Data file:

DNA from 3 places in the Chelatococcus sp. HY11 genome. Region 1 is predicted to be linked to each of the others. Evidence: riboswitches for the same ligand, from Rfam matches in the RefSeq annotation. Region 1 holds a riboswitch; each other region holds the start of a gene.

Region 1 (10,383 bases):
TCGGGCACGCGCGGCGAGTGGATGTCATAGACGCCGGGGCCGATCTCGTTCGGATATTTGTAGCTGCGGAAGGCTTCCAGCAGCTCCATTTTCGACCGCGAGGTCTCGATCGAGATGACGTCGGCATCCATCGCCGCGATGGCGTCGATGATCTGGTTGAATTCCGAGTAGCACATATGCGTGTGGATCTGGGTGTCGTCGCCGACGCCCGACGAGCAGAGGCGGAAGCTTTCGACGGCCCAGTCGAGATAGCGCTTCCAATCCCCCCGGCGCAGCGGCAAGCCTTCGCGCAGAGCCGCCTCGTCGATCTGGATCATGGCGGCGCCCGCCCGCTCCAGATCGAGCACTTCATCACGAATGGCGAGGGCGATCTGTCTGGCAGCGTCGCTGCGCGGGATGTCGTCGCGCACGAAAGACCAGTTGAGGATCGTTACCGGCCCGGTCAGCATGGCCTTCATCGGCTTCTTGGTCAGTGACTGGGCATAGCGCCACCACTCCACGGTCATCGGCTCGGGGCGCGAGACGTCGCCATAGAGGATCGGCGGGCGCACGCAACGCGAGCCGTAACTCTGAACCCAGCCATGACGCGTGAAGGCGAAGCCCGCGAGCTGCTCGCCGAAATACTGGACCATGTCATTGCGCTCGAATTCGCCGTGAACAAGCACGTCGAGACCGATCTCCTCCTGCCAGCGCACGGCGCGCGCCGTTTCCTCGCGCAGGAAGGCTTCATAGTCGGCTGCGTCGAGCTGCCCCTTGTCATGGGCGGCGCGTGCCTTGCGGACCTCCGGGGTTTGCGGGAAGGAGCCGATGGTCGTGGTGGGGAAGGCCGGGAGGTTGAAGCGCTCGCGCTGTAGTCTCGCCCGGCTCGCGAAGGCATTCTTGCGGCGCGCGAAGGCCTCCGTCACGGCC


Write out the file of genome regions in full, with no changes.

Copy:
DNA from 3 places in the Chelatococcus sp. HY11 genome. Region 1 is predicted to be linked to each of the others. Evidence: riboswitches for the same ligand, from Rfam matches in the RefSeq annotation. Region 1 holds a riboswitch; each other region holds the start of a gene.

Region 1 (10,383 bases):
TCGGGCACGCGCGGCGAGTGGATGTCATAGACGCCGGGGCCGATCTCGTTCGGATATTTGTAGCTGCGGAAGGCTTCCAGCAGCTCCATTTTCGACCGCGAGGTCTCGATCGAGATGACGTCGGCATCCATCGCCGCGATGGCGTCGATGATCTGGTTGAATTCCGAGTAGCACATATGCGTGTGGATCTGGGTGTCGTCGCCGACGCCCGACGAGCAGAGGCGGAAGCTTTCGACGGCCCAGTCGAGATAGCGCTTCCAATCCCCCCGGCGCAGCGGCAAGCCTTCGCGCAGAGCCGCCTCGTCGATCTGGATCATGGCGGCGCCCGCCCGCTCCAGATCGAGCACTTCATCACGAATGGCGAGGGCGATCTGTCTGGCAGCGTCGCTGCGCGGGATGTCGTCGCGCACGAAAGACCAGTTGAGGATCGTTACCGGCCCGGTCAGCATGGCCTTCATCGGCTTCTTGGTCAGTGACTGGGCATAGCGCCACCACTCCACGGTCATCGGCTCGGGGCGCGAGACGTCGCCATAGAGGATCGGCGGGCGCACGCAACGCGAGCCGTAACTCTGAACCCAGCCATGACGCGTGAAGGCGAAGCCCGCGAGCTGCTCGCCGAAATACTGGACCATGTCATTGCGCTCGAATTCGCCGTGAACAAGCACGTCGAGACCGATCTCCTCCTGCCAGCGCACGGCGCGCGCCGTTTCCTCGCGCAGGAAGGCTTCATAGTCGGCTGCGTCGAGCTGCCCCTTGTCATGGGCGGCGCGTGCCTTGCGGACCTCCGGGGTTTGCGGGAAGGAGCCGATGGTCGTGGTGGGGAAGGCCGGGAGGTTGAAGCGCTCGCGCTGTAGTCTCGCCCGGCTCGCGAAGGCATTCTTGCGGCGCGCGAAGGCCTCCGTCACGGCC